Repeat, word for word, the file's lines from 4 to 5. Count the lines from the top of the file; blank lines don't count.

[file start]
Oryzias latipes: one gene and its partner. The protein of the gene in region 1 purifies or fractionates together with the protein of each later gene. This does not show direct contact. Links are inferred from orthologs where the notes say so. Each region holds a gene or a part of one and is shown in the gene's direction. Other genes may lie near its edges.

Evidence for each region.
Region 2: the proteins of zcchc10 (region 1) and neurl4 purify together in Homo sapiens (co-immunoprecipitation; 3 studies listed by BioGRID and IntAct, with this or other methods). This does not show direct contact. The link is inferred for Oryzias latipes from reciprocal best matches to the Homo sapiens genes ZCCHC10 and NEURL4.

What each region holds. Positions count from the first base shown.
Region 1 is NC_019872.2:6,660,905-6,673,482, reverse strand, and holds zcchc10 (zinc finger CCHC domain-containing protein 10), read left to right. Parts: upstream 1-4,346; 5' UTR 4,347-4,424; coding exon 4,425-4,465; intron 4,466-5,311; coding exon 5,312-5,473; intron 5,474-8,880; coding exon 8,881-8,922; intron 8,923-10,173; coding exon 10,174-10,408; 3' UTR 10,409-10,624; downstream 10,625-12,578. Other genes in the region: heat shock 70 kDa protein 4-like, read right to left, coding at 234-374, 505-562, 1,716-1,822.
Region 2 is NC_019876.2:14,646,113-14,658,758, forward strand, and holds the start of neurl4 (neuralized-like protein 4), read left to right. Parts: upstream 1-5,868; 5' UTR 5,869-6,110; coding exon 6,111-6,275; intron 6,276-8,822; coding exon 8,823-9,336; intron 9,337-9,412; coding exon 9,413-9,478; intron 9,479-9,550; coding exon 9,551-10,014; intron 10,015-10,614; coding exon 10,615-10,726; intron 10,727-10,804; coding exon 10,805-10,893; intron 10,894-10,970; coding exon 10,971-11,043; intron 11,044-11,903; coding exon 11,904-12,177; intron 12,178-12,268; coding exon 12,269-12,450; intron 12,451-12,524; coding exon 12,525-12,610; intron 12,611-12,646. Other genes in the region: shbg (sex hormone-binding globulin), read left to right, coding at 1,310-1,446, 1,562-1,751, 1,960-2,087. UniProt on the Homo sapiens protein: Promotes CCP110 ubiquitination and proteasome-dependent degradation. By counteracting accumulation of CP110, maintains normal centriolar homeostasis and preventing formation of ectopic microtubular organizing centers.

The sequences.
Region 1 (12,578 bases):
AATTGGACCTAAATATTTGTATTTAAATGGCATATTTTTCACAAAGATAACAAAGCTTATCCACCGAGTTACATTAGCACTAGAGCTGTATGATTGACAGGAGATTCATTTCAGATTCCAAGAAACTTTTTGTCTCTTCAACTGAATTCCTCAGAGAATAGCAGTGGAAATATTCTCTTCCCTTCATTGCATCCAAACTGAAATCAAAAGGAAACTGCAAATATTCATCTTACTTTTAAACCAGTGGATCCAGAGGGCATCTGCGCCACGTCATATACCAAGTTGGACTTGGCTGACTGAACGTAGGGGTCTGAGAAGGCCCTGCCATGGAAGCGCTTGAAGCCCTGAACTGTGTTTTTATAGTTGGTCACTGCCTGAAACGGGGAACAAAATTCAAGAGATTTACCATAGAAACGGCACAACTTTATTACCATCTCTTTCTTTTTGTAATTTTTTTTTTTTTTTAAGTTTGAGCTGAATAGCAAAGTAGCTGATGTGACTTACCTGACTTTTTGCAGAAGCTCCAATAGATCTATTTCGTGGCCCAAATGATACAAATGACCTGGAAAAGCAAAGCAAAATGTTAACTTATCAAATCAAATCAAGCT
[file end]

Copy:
What each region holds. Positions count from the first base shown.
Region 1 is NC_019872.2:6,660,905-6,673,482, reverse strand, and holds zcchc10 (zinc finger CCHC domain-containing protein 10), read left to right. Parts: upstream 1-4,346; 5' UTR 4,347-4,424; coding exon 4,425-4,465; intron 4,466-5,311; coding exon 5,312-5,473; intron 5,474-8,880; coding exon 8,881-8,922; intron 8,923-10,173; coding exon 10,174-10,408; 3' UTR 10,409-10,624; downstream 10,625-12,578. Other genes in the region: heat shock 70 kDa protein 4-like, read right to left, coding at 234-374, 505-562, 1,716-1,822.